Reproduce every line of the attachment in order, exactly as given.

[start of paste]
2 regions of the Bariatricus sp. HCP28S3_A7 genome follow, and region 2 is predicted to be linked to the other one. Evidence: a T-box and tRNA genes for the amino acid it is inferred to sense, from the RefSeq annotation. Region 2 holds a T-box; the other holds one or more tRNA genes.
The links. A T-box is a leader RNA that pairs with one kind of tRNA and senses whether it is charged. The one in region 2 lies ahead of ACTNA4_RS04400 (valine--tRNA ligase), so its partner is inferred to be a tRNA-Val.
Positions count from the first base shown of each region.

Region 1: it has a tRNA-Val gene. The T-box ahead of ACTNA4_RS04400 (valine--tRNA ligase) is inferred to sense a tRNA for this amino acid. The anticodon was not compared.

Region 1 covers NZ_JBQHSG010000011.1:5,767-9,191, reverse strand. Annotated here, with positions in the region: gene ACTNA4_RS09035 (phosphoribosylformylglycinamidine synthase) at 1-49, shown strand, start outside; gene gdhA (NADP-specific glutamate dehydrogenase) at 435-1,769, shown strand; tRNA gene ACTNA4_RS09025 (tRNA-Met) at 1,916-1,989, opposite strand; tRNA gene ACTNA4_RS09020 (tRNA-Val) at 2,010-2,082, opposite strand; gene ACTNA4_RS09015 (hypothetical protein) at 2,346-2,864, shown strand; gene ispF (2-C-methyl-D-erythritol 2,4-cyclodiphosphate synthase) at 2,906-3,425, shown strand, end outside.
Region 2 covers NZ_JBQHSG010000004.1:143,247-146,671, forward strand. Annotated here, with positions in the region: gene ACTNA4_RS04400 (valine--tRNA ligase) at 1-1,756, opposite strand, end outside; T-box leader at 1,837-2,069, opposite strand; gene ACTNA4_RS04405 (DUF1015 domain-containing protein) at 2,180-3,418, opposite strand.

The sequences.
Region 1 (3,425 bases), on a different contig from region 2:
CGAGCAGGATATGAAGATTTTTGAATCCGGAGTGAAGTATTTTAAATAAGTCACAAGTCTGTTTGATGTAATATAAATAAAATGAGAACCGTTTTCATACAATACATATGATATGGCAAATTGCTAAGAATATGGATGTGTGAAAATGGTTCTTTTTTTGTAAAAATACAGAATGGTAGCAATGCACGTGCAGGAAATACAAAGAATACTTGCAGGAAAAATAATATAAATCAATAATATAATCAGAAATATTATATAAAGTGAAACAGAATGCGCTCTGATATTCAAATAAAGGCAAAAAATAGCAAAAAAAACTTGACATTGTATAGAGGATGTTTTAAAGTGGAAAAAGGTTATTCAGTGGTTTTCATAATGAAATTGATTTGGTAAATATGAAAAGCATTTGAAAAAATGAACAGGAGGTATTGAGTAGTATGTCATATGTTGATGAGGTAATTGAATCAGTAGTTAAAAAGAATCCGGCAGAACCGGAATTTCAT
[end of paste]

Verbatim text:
2 regions of the Bariatricus sp. HCP28S3_A7 genome follow, and region 2 is predicted to be linked to the other one. Evidence: a T-box and tRNA genes for the amino acid it is inferred to sense, from the RefSeq annotation. Region 2 holds a T-box; the other holds one or more tRNA genes.
The links. A T-box is a leader RNA that pairs with one kind of tRNA and senses whether it is charged. The one in region 2 lies ahead of ACTNA4_RS04400 (valine--tRNA ligase), so its partner is inferred to be a tRNA-Val.
Positions count from the first base shown of each region.

Region 1: it has a tRNA-Val gene. The T-box ahead of ACTNA4_RS04400 (valine--tRNA ligase) is inferred to sense a tRNA for this amino acid. The anticodon was not compared.

Region 1 covers NZ_JBQHSG010000011.1:5,767-9,191, reverse strand. Annotated here, with positions in the region: gene ACTNA4_RS09035 (phosphoribosylformylglycinamidine synthase) at 1-49, shown strand, start outside; gene gdhA (NADP-specific glutamate dehydrogenase) at 435-1,769, shown strand; tRNA gene ACTNA4_RS09025 (tRNA-Met) at 1,916-1,989, opposite strand; tRNA gene ACTNA4_RS09020 (tRNA-Val) at 2,010-2,082, opposite strand; gene ACTNA4_RS09015 (hypothetical protein) at 2,346-2,864, shown strand; gene ispF (2-C-methyl-D-erythritol 2,4-cyclodiphosphate synthase) at 2,906-3,425, shown strand, end outside.
Region 2 covers NZ_JBQHSG010000004.1:143,247-146,671, forward strand. Annotated here, with positions in the region: gene ACTNA4_RS04400 (valine--tRNA ligase) at 1-1,756, opposite strand, end outside; T-box leader at 1,837-2,069, opposite strand; gene ACTNA4_RS04405 (DUF1015 domain-containing protein) at 2,180-3,418, opposite strand.

The sequences.
Region 1 (3,425 bases), on a different contig from region 2:
CGAGCAGGATATGAAGATTTTTGAATCCGGAGTGAAGTATTTTAAATAAGTCACAAGTCTGTTTGATGTAATATAAATAAAATGAGAACCGTTTTCATACAATACATATGATATGGCAAATTGCTAAGAATATGGATGTGTGAAAATGGTTCTTTTTTTGTAAAAATACAGAATGGTAGCAATGCACGTGCAGGAAATACAAAGAATACTTGCAGGAAAAATAATATAAATCAATAATATAATCAGAAATATTATATAAAGTGAAACAGAATGCGCTCTGATATTCAAATAAAGGCAAAAAATAGCAAAAAAAACTTGACATTGTATAGAGGATGTTTTAAAGTGGAAAAAGGTTATTCAGTGGTTTTCATAATGAAATTGATTTGGTAAATATGAAAAGCATTTGAAAAAATGAACAGGAGGTATTGAGTAGTATGTCATATGTTGATGAGGTAATTGAATCAGTAGTTAAAAAGAATCCGGCAGAACCGGAATTTCAT